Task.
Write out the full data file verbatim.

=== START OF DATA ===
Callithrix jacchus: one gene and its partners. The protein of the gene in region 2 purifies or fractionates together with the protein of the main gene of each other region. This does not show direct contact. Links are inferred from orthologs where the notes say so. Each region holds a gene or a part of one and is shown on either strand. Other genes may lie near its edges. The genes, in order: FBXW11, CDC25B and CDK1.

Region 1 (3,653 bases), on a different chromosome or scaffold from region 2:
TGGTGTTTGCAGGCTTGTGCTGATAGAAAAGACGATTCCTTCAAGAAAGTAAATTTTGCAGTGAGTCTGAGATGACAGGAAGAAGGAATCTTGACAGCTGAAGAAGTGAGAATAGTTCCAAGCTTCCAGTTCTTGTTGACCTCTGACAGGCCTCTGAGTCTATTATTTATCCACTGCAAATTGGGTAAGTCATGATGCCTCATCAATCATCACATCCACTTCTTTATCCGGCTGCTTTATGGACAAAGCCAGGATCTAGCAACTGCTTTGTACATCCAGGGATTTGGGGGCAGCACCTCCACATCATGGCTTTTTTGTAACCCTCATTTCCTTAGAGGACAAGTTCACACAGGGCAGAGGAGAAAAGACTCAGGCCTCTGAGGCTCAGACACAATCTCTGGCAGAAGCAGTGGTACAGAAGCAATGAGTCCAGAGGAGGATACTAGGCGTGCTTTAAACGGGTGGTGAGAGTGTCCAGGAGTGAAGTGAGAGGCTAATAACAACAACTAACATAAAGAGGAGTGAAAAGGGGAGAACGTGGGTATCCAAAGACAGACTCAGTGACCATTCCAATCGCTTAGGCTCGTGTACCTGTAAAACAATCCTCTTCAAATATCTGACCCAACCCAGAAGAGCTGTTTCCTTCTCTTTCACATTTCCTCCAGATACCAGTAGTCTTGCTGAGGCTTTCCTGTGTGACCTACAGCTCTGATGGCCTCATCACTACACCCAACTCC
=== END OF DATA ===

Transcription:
Callithrix jacchus: one gene and its partners. The protein of the gene in region 2 purifies or fractionates together with the protein of the main gene of each other region. This does not show direct contact. Links are inferred from orthologs where the notes say so. Each region holds a gene or a part of one and is shown on either strand. Other genes may lie near its edges. The genes, in order: FBXW11, CDC25B and CDK1.

Region 1 (3,653 bases), on a different chromosome or scaffold from region 2:
TGGTGTTTGCAGGCTTGTGCTGATAGAAAAGACGATTCCTTCAAGAAAGTAAATTTTGCAGTGAGTCTGAGATGACAGGAAGAAGGAATCTTGACAGCTGAAGAAGTGAGAATAGTTCCAAGCTTCCAGTTCTTGTTGACCTCTGACAGGCCTCTGAGTCTATTATTTATCCACTGCAAATTGGGTAAGTCATGATGCCTCATCAATCATCACATCCACTTCTTTATCCGGCTGCTTTATGGACAAAGCCAGGATCTAGCAACTGCTTTGTACATCCAGGGATTTGGGGGCAGCACCTCCACATCATGGCTTTTTTGTAACCCTCATTTCCTTAGAGGACAAGTTCACACAGGGCAGAGGAGAAAAGACTCAGGCCTCTGAGGCTCAGACACAATCTCTGGCAGAAGCAGTGGTACAGAAGCAATGAGTCCAGAGGAGGATACTAGGCGTGCTTTAAACGGGTGGTGAGAGTGTCCAGGAGTGAAGTGAGAGGCTAATAACAACAACTAACATAAAGAGGAGTGAAAAGGGGAGAACGTGGGTATCCAAAGACAGACTCAGTGACCATTCCAATCGCTTAGGCTCGTGTACCTGTAAAACAATCCTCTTCAAATATCTGACCCAACCCAGAAGAGCTGTTTCCTTCTCTTTCACATTTCCTCCAGATACCAGTAGTCTTGCTGAGGCTTTCCTGTGTGACCTACAGCTCTGATGGCCTCATCACTACACCCAACTCC